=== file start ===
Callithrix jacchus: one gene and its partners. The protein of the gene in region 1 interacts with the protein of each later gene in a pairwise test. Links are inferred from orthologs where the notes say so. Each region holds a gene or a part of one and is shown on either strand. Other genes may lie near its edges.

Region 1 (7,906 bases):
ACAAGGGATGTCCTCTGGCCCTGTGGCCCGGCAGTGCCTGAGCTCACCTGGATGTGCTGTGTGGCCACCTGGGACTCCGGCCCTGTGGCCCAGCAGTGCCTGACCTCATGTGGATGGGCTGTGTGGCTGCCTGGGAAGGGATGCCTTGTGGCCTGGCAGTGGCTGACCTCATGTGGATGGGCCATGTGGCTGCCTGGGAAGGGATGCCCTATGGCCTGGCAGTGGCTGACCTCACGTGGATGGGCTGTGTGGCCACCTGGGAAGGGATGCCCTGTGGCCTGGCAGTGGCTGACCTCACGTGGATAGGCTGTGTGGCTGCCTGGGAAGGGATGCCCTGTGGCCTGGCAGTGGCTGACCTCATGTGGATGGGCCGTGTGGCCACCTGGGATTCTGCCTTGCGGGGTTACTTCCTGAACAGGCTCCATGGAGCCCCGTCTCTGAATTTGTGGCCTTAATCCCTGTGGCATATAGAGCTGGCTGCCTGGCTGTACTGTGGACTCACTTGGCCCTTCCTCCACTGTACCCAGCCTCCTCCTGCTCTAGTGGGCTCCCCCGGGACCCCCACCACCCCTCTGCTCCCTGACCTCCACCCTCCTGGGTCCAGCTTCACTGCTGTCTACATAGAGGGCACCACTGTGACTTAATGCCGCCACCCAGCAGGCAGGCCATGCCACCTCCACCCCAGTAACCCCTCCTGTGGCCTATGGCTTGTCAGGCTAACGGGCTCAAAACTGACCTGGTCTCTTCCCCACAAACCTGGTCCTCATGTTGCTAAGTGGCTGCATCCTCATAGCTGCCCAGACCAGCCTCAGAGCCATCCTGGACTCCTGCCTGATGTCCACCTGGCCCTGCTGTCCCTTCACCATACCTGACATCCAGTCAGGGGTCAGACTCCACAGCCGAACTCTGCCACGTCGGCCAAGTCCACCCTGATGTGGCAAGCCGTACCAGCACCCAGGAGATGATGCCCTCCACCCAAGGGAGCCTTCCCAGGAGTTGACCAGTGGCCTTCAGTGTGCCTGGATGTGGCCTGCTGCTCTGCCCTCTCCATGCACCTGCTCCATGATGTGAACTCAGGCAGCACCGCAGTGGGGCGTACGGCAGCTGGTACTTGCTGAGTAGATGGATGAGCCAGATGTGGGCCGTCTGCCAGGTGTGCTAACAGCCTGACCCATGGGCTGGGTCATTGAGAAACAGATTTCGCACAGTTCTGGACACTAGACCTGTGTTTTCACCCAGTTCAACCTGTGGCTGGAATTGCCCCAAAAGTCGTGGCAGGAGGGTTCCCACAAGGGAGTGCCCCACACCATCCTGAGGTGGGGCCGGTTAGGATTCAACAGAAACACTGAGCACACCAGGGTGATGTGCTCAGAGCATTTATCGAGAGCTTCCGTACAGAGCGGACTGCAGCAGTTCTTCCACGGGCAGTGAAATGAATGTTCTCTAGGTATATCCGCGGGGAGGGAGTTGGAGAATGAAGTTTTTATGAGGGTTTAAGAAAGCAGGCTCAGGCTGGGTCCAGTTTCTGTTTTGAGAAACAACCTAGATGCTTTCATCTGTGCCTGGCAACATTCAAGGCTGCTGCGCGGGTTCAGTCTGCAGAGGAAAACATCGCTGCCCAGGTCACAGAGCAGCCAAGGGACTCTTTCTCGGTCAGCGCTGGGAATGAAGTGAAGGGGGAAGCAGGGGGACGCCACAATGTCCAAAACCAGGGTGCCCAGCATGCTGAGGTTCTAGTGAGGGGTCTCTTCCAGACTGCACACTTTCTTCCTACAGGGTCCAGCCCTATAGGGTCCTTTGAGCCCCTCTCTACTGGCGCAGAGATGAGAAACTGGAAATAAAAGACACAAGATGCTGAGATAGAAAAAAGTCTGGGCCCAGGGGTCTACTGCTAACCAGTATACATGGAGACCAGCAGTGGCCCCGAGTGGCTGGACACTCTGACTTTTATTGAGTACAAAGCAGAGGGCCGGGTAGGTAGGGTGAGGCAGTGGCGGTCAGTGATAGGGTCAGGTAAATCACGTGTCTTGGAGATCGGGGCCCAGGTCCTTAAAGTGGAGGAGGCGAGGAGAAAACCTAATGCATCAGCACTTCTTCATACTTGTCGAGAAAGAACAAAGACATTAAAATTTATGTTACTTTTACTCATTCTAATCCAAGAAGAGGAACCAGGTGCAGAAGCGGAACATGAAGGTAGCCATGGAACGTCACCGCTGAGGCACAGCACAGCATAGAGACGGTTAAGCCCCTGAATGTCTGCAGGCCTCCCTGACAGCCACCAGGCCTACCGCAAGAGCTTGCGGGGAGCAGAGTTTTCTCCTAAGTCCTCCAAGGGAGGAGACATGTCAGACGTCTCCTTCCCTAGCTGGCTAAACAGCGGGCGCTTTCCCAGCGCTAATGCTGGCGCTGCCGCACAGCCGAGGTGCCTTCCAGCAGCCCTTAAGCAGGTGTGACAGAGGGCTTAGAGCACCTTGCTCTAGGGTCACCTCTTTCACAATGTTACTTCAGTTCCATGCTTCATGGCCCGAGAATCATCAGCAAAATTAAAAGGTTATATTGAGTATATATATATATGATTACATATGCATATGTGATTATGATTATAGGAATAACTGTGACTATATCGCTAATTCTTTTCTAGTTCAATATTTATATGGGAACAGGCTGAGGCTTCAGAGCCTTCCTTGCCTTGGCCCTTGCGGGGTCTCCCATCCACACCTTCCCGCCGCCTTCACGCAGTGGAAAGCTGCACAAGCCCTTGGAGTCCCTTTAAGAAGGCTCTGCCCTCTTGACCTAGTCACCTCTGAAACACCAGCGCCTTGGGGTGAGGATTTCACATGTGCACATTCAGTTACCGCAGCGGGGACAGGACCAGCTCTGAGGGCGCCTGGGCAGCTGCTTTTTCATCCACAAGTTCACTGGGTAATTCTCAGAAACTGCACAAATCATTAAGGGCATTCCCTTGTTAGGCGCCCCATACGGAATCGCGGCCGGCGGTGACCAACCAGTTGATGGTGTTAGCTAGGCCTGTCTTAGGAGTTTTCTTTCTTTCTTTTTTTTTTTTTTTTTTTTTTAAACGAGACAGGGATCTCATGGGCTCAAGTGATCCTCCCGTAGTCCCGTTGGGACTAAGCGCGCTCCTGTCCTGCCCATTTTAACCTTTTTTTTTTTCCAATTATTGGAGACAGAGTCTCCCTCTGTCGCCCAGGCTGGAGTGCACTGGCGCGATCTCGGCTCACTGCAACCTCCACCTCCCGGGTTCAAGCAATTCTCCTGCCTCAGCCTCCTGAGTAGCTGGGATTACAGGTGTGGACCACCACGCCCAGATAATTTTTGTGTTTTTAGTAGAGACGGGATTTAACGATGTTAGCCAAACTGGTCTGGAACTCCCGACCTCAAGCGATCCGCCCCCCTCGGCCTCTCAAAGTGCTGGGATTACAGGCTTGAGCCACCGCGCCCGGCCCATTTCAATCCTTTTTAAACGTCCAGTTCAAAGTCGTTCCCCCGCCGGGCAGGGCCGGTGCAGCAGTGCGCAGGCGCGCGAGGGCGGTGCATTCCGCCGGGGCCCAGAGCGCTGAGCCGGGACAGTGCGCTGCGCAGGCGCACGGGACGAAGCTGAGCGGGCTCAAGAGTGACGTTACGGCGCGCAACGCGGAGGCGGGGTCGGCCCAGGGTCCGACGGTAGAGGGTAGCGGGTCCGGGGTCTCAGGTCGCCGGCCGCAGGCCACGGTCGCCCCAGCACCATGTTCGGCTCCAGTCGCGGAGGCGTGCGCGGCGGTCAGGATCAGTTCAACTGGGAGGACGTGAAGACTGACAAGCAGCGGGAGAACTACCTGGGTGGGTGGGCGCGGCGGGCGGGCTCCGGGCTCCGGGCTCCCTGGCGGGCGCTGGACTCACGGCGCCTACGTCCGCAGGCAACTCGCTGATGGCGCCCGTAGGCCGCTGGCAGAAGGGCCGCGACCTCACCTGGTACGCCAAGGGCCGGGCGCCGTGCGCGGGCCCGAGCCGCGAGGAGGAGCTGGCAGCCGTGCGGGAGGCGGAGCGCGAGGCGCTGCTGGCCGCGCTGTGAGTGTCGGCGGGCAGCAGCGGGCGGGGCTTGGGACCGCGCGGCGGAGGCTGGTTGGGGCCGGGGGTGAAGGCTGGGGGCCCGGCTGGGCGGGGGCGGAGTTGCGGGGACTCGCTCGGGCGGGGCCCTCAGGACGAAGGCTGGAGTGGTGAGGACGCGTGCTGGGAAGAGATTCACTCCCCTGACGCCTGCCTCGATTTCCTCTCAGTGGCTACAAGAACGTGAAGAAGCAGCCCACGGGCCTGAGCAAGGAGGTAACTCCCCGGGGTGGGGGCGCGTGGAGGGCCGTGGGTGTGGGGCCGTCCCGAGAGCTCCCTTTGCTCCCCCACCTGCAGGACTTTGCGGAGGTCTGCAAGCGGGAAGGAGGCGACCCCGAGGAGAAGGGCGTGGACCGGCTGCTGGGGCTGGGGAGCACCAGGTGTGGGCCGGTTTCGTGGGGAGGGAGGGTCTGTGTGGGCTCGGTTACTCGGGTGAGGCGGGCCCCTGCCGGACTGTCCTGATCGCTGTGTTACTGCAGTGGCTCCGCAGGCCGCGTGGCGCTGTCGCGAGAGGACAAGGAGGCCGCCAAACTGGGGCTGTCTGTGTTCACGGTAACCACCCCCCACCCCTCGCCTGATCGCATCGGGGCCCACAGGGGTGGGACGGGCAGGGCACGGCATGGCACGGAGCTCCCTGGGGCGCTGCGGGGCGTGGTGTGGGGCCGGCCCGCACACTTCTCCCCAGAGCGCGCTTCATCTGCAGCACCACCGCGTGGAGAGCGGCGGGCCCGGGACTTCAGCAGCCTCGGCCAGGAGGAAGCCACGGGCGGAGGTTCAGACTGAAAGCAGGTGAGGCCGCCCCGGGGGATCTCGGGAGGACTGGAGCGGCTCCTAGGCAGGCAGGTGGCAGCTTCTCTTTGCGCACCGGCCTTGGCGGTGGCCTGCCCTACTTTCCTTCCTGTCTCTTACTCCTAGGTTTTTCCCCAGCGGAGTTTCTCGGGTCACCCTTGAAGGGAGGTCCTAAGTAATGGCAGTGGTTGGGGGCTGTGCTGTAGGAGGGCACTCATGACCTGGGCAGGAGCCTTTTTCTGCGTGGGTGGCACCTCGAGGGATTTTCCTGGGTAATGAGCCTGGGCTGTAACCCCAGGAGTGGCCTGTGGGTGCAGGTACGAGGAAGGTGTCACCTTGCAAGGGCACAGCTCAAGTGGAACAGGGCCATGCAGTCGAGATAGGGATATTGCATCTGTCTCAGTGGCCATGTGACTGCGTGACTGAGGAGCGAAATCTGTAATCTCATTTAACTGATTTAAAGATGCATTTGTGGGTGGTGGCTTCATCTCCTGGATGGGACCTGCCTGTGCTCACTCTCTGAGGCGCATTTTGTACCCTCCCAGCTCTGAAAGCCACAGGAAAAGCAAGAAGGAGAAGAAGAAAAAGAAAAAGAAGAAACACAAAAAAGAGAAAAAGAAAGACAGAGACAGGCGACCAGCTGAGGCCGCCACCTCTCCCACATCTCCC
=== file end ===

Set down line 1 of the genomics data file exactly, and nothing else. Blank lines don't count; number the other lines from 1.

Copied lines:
Callithrix jacchus: one gene and its partners. The protein of the gene in region 1 interacts with the protein of each later gene in a pairwise test. Links are inferred from orthologs where the notes say so. Each region holds a gene or a part of one and is shown on either strand. Other genes may lie near its edges.